Webster Place

I distinctly recall the first time I walked down Webster Place in the South Slope. I had taken a fortuitous wrong turn and stumbled upon what I still believe to be the most cohesive and magnificantly-preserved row of 19th-century frame houses this side of the East River. Spellbound, I pondered how and why I had never before heard of this magical place.

Well, it’s all very easy to miss. Webster Place is only one block long, extending from Sixteenth Street to Prospect Avenue, and its most striking asset – a row of six intact wood-frame row houses with ornate front porches – sits almost mid-block. The block’s seclusion is certainly part of its allure, as is the fact that it might remind one more of San Francisco than Brooklyn.

Though only six porches survive today, there were originally many more, as evidenced in this 1926 photo of the street:

The same view today (looking north from Prospect Avenue):

Pinpointing exact construction dates for these homes has proven tricky. However a little has research revealed that Webster Place was developed in sections; the sixteen houses on the southern end of the block (including those with porches) were developed as early as 1869, according to a Dripps map from that year, shown below. Note that Prospect Avenue was once called Middle Street.

The Brooklyn Daily Eagle announced in 1868 that lots on the street were being “dug down” in that year. Thus the “porched” homes may have been built shortly thereafter. Indeed, the Real Estate Record & Builders Guide notes that a number of conveyances took place on the southern end of the block between 1868 and 1870, and by the early 1870s the individual homes and their residents were being mentioned in articles in the Brooklyn Daily Eagle.

When looking at Webster Place today, it’s easy to identify which of its houses were part of this initial development and thus once also had elaborate front porches. The average houses height drops midway down the block; the taller houses to the south were built first, while the slightly shorter houses on the northern end were constructed in subsequent phases.

Webster Place is clearly overflowing with homeowner pride. I would love to know if the restoration of these homes was a collective effort, or if the houses were purchased and restored independently. If any readers have tips on this block, please send them my way!

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  • http://bigapplepreserves.blogspot.com/ JJ Markas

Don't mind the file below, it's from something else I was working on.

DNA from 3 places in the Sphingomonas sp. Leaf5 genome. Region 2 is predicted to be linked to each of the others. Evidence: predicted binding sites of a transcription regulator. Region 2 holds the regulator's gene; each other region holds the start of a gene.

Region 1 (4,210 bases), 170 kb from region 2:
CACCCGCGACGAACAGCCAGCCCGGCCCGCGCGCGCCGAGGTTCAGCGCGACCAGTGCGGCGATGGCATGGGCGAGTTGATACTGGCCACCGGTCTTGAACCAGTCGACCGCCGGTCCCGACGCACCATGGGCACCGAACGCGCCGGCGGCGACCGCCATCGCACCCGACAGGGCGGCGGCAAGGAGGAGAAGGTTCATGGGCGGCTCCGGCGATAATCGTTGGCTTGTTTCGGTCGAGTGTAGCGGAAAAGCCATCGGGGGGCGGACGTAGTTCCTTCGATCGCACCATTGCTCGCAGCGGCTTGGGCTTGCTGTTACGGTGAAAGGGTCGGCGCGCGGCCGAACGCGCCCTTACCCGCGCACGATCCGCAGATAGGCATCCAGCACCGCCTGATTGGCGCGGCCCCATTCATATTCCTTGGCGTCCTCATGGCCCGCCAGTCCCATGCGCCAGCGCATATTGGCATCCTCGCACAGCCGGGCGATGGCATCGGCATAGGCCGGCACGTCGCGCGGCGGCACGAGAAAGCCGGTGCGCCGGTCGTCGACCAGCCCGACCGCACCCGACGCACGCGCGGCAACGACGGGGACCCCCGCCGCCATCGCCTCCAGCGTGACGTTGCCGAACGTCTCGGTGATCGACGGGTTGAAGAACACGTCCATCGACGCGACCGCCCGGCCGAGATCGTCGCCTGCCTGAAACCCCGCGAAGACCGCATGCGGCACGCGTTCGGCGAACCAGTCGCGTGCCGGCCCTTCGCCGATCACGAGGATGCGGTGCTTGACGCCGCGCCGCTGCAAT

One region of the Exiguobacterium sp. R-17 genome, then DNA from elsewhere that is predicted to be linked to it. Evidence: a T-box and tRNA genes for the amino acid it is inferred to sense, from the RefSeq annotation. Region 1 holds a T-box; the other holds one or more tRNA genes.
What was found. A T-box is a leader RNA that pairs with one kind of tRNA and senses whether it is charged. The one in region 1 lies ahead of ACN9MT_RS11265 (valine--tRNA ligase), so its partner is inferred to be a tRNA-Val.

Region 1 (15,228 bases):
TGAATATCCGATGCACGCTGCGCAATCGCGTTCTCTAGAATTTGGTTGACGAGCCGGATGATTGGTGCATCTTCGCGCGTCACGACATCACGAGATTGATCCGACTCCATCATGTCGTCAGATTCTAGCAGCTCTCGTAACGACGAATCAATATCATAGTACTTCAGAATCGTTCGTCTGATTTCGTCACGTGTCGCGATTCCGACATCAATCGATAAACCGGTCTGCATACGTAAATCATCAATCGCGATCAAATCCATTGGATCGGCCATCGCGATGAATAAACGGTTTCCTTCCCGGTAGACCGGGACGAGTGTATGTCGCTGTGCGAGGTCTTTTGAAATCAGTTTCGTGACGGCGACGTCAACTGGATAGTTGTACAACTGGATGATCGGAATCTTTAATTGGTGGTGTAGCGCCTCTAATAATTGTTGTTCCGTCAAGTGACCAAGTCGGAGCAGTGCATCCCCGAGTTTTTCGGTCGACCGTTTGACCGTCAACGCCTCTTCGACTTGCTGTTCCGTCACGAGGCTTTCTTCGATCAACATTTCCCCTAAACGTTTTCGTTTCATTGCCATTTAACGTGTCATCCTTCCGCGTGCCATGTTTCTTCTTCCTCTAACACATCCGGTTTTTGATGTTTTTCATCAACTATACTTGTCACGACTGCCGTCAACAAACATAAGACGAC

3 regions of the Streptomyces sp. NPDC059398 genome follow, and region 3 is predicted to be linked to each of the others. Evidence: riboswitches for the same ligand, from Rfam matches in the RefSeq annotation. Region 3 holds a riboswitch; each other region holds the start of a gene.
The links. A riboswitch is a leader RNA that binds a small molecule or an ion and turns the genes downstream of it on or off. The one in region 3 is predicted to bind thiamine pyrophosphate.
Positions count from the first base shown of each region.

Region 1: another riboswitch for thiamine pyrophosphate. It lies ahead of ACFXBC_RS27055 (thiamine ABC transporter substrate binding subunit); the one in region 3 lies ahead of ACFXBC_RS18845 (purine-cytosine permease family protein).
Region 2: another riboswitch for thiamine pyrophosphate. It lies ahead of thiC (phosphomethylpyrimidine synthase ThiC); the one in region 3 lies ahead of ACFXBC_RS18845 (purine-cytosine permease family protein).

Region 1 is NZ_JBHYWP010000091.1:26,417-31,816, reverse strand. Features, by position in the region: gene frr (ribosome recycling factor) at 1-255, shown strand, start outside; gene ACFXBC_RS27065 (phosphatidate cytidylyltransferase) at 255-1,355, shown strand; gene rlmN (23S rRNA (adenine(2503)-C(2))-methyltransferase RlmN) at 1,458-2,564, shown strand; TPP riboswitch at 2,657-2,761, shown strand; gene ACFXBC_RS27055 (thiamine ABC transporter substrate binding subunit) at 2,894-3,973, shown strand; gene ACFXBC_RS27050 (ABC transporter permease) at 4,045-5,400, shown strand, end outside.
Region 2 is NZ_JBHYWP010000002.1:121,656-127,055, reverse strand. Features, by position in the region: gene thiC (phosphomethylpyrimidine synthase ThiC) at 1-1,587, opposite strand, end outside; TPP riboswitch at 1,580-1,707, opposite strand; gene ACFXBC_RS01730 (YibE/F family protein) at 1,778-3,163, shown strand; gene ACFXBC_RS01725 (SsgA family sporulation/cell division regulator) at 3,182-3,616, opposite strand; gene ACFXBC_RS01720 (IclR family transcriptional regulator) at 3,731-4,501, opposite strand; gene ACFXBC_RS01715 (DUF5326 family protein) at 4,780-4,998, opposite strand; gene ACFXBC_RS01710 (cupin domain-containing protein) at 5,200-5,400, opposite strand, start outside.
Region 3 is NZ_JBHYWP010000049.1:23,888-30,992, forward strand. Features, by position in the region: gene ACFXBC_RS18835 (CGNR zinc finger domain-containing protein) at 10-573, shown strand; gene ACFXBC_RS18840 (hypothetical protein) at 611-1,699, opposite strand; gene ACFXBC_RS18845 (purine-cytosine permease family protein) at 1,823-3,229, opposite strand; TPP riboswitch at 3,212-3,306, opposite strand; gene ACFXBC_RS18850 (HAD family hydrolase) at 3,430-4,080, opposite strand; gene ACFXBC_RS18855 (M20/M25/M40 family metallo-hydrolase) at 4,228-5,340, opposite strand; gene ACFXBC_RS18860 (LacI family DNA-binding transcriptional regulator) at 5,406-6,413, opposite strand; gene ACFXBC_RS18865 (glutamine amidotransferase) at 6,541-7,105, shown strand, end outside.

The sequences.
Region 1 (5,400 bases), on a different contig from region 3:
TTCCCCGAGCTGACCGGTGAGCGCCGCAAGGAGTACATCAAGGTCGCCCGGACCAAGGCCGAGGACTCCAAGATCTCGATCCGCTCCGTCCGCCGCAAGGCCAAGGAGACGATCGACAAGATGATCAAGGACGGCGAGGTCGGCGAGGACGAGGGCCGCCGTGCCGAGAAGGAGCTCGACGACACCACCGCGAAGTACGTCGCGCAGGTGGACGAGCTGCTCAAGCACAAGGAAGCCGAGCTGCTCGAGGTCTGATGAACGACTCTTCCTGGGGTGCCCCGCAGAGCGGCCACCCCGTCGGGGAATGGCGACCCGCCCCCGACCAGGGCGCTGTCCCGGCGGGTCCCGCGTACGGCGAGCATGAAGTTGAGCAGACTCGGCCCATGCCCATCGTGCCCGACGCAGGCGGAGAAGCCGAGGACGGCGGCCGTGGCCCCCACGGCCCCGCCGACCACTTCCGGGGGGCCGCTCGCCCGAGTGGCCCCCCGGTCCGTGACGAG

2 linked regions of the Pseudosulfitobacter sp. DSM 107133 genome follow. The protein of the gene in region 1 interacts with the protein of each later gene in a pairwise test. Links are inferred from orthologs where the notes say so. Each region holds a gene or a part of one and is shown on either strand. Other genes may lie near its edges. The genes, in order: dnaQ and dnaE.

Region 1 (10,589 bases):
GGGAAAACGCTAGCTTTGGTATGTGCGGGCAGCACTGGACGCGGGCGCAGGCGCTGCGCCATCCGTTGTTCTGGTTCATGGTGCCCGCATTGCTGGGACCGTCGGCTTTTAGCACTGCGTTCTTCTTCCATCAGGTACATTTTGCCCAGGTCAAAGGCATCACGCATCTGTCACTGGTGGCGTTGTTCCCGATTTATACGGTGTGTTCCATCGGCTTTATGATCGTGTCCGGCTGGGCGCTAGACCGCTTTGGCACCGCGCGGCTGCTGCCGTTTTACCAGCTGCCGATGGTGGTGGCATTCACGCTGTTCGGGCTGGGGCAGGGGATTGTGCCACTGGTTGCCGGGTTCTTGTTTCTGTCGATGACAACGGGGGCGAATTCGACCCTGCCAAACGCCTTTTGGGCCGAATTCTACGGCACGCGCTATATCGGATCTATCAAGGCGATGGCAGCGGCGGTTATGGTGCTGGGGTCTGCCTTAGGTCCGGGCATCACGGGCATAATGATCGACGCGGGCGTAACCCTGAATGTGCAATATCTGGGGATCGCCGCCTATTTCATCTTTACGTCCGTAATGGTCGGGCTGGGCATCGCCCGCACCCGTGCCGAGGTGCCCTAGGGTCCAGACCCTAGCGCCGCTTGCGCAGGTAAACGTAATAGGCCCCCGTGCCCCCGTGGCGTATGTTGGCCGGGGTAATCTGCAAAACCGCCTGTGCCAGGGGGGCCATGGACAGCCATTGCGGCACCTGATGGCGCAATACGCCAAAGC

You are completely right about realtors! Their inaccuracy leads sellers and buyers to believe a property is either over or under priced. When buying a historic property, one almost needs to invest in an architectural historian to do the research for them. But with your site, you are bringing to light important nuances between owning a wooden house versus other types of property in Brooklyn. Thank your for such a helpful resource!

  • John

    This block is so amazingly beautiful. Nice work uncovering some of the historic details on this row. I can’t wait to just take a stroll down it myself some Sunday morning!

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  • http://imby.blogspot.com/ IMBY

    Love your blog. Fantastic start! Wonder why everyone on the one side of Webster lost their porches? I suspect that over time they fell apart and the residents didn’t have the money to replace them.

    I heard that the tax photos were going to be available digitally…. Any truth? IMBY

    • Elizabeth

      Thanks IMBY, I’m a huge fan of your blog as well! The Municipal Archives is working on digitizing some of their collection, and they’ve made it clear that tax photos are a priority. I can’t speak for how soon that’ll happen, though!

  • http://www.bobprinceguitar.com Bob

    We’ve watched these houses/porches being independently renovated, through the 14 years we’ve lived here on Webster Place. I feel very fortunate living on this block…especially being across the street from the porches, as they’re all so beautiful in tandem with the trees (in any season). It’s a wonderful family block with a strong sense of community.

    You mentioned that there used to be more porches. This is, indeed, correct. You’ll notice in the old photo taken from Prospect Avenue, that there are porches built on both sides of the street. Apparently, one of the residents on the west (left) side of the street decided to take his down, sometime in the early ’50s I believe. As all of these porches were interconnected and his house was in the middle; the rest went down, too. I wouldn’t want to have been in that guy’s shoes…

    Thanks so much for this blog space, Elizabeth. I love Webster Place.

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  • alexandra g

    Hi! I am so happy you started this blog! You’ve restarted the fire under me to research my own place, and it’s so nice that you have the map links! I was wondering…with the 1869 maps–have you deciphered what the green, pink, and yellow mean?
    Thanks so much!

    • Anonymous

      Hi Alexandra, thanks for your interest and kind words about the blog! My best guess is that the colors on the 1869 maps follow the boundaries of the old farm lines. You’ll notice that there are names of property owners written within the colored areas. I don’t think there’s a hierarchy to the colors; they’re just meant to differentiate between property lines.

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  • Sasha

    I have lived on this block for ten years and it’s a wonderful happy block with wonderful neighbors. The reason why some of the houses do not have porches are because there was termite damage. On one side the termites wiped out all the porches while my house (21), was able to stop the termite infestation from invading our side of the block. I love that our street is on this website, thank you!

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